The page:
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The China Effect

Law firms in Asia have been busy making lateral hires this year, logging more than 100 partner appointments in the first half of 2017.

The most active hirer has been Morgan, Lewis & Bockius, which landed 14 partners for its Greater China offices – almost all from Orrick, Herrington & Sutcliffe in January and February. In July, Withers snapped up Winston & Strawn’s Greater China commercial practice head Mabel Lui plus five more corporate lawyers.

China is the main driver when it comes to recruitment for international firms. Moreover, the competition has been complicated by the growing presence of PRC firms, and 26 of them now have offices in Hong Kong.

Generally, though, firms are now avoiding practice areas where they will have to compete on price and are looking to focus more on niche and less commoditised areas instead. “Where firms are looking strategically to grow is often around areas where there’s less fee pressure,” says Carl Hopkins, Asia managing partner at global legal search firm Major, Lindsey & Africa. “Capital markets, for example, is very price-sensitive and turning a profit is a significant challenge.”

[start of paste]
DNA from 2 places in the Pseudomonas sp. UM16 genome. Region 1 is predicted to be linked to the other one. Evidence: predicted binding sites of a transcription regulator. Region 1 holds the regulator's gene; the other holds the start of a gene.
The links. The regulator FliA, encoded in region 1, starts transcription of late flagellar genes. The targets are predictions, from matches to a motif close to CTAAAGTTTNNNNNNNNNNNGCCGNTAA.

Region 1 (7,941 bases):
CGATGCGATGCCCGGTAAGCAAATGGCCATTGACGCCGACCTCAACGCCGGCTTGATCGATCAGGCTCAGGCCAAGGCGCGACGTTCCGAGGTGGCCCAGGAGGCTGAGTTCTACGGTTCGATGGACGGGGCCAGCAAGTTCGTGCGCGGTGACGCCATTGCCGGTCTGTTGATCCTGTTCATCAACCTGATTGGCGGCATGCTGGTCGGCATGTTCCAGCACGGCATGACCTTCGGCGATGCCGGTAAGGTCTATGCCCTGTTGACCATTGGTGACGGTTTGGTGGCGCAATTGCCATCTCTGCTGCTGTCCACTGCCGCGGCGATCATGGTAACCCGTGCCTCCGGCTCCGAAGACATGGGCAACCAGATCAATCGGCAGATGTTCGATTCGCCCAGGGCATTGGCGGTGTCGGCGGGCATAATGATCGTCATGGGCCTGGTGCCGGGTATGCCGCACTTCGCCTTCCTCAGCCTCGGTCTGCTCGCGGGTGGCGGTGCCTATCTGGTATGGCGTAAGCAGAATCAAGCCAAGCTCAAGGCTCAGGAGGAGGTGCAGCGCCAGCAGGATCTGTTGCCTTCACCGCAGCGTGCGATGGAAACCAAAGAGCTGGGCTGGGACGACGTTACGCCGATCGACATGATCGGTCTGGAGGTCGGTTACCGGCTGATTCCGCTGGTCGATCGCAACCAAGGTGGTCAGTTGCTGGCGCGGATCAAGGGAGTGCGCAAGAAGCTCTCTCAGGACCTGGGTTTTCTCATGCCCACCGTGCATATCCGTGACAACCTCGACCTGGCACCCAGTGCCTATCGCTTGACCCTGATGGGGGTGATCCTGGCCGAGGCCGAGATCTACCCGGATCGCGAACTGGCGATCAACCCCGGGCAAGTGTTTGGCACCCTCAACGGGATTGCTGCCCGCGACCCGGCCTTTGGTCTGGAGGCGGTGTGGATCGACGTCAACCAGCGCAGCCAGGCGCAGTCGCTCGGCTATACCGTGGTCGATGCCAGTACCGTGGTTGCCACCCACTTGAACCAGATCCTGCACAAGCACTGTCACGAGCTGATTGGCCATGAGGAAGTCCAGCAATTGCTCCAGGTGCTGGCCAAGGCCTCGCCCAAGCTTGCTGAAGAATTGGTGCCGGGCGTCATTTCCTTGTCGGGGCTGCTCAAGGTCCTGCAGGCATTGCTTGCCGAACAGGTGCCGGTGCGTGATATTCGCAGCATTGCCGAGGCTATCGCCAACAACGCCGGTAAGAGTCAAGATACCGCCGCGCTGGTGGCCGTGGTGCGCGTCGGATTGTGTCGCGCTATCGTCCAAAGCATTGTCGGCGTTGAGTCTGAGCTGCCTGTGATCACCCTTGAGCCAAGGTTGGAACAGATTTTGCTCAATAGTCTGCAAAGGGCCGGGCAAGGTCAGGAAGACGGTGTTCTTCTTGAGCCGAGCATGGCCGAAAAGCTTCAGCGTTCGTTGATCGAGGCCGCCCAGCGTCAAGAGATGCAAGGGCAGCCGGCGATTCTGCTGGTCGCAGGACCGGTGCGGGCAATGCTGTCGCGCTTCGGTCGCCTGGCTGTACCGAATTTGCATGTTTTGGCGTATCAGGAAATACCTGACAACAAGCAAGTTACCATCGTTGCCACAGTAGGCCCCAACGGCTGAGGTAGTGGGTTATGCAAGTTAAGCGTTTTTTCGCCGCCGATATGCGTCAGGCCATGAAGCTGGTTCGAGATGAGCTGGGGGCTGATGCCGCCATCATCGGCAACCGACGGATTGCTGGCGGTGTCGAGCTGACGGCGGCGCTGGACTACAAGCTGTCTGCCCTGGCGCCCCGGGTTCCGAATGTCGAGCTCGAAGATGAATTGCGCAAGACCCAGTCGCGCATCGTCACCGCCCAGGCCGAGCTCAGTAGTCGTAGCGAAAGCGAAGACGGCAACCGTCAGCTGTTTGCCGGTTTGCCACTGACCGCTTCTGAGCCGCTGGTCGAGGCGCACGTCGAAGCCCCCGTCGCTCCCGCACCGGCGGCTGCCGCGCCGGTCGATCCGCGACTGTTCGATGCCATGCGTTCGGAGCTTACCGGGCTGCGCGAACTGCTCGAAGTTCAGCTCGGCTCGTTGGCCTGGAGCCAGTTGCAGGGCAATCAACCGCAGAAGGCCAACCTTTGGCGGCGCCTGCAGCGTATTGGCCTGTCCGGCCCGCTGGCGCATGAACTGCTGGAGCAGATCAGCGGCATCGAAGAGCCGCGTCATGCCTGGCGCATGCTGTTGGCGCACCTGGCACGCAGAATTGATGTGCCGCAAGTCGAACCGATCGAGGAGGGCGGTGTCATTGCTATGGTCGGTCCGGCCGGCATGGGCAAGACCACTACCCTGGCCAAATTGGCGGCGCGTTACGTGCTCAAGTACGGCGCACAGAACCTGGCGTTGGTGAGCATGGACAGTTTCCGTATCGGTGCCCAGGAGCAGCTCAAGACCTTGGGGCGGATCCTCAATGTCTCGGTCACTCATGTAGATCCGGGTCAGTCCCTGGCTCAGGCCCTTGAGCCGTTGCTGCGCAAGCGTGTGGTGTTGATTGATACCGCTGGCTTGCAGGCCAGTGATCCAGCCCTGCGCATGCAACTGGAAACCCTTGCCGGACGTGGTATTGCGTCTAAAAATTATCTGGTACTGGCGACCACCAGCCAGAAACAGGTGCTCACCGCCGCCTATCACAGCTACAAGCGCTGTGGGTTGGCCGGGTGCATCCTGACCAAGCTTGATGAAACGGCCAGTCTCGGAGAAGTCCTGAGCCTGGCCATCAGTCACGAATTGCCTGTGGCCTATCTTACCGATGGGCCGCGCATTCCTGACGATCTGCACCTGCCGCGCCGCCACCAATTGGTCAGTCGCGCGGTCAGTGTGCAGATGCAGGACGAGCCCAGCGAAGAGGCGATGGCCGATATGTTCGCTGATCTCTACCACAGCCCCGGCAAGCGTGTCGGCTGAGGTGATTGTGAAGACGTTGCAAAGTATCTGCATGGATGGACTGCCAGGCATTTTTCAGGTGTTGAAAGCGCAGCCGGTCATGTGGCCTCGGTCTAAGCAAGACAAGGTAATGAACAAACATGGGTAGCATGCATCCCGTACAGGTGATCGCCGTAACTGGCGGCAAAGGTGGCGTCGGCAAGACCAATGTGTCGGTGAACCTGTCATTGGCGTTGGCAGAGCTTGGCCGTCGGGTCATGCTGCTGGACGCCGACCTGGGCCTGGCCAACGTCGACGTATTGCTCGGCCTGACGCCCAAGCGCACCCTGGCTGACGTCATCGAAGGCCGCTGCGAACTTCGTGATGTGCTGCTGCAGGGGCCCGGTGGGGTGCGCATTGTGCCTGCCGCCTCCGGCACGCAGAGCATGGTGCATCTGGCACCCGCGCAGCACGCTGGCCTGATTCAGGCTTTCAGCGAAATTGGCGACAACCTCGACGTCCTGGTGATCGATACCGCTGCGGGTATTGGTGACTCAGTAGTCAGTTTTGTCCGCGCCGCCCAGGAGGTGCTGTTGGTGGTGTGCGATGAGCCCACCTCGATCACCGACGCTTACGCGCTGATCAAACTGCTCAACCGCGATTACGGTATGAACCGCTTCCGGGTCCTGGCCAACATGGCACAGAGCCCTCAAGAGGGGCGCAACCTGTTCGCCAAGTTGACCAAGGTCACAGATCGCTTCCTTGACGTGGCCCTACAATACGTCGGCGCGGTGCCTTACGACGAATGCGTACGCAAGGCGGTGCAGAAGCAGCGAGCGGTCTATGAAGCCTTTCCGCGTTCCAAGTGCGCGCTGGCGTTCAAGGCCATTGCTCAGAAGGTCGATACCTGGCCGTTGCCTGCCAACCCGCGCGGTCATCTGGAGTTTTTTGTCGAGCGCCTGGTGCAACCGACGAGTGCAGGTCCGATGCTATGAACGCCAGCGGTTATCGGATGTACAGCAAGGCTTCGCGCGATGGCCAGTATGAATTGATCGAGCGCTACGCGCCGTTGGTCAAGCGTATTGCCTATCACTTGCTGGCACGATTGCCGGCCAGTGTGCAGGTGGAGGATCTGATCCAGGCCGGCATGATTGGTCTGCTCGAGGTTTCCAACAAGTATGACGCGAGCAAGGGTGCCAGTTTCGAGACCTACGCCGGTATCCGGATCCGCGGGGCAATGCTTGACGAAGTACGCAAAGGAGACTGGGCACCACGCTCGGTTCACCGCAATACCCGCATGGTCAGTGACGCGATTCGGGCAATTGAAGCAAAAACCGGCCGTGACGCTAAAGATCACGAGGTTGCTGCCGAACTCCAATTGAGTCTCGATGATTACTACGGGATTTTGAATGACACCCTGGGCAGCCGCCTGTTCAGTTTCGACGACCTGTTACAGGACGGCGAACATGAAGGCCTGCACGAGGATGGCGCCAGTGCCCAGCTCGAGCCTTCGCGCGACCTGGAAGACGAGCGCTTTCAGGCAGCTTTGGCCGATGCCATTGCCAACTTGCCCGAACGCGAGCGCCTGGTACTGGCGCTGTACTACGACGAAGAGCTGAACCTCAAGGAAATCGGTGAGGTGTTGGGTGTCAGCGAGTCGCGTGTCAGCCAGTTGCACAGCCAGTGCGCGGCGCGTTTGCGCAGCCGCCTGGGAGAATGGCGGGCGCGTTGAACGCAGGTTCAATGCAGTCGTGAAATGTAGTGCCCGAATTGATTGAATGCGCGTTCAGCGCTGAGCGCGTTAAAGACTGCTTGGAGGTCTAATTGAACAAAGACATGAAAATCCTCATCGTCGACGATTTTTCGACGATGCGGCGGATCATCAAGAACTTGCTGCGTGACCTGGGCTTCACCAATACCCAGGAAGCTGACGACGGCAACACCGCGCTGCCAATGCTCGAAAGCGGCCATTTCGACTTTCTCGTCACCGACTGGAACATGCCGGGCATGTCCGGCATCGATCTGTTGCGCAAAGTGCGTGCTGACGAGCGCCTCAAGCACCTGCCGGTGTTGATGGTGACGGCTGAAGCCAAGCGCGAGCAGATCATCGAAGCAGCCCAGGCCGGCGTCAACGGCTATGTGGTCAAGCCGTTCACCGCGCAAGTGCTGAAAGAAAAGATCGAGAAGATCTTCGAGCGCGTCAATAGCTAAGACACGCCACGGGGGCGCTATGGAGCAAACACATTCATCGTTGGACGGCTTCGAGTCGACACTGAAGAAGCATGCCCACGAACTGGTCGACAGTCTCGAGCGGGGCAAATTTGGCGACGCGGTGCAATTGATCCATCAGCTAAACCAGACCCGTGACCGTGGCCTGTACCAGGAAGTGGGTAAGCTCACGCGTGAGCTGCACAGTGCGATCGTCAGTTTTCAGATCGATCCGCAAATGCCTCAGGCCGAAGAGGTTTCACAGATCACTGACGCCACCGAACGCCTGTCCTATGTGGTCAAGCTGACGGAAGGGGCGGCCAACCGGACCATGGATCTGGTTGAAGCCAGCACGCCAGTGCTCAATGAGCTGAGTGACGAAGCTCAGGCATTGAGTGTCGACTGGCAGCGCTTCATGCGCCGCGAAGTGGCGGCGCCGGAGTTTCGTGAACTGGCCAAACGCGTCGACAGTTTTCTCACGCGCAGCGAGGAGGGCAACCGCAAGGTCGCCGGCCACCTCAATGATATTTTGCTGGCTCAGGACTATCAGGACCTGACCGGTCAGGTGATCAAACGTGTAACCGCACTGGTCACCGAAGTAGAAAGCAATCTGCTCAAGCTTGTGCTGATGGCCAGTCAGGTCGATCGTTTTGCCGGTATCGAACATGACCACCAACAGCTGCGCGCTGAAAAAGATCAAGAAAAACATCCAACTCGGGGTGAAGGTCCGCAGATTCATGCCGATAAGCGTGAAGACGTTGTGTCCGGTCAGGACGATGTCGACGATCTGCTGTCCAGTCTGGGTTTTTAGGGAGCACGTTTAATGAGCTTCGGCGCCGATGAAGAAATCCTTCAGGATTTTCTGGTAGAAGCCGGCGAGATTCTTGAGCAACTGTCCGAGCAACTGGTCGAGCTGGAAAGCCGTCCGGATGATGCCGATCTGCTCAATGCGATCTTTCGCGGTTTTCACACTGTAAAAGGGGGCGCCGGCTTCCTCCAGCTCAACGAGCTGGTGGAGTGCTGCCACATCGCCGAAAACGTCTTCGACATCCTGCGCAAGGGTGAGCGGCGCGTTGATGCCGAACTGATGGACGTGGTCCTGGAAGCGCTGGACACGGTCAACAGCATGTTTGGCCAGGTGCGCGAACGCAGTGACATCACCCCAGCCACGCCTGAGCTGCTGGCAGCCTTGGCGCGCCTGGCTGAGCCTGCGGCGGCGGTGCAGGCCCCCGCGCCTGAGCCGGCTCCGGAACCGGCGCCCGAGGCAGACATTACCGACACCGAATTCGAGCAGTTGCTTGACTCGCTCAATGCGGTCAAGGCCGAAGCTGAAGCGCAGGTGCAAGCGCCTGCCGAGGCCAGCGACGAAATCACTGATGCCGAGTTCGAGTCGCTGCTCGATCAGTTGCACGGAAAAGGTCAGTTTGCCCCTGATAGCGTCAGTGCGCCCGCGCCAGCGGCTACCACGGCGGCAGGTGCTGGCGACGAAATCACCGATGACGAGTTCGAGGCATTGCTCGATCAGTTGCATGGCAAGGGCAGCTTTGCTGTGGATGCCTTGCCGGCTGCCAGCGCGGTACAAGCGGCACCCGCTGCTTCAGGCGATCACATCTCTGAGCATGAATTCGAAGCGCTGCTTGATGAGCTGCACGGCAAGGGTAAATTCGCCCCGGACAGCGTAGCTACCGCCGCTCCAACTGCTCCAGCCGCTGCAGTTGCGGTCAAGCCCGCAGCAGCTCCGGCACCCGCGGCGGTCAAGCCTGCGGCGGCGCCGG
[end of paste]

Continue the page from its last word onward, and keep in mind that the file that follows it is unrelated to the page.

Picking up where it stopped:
Litigation and regulatory enforcement proceedings such as probes led by the Securities and Futures Commission or tied to the U.S. Foreign Corrupt Practices Act could see more growth, says Hopkins, “perhaps because the potential consequences can be so severe on companies under investigation.”

Firms are also focusing on diversification, adds Hopkins. “If you look back to 2007 or pre-global financial crisis, everyone was doing Hong Kong capital markets work. But that isn’t the case now, and you need to have a balanced office, so you want to make sure that you don’t just have a capital markets team,” he says. “You have litigation because it’s counter cyclical, so that when the capital markets are quiet, litigation might be busy.”

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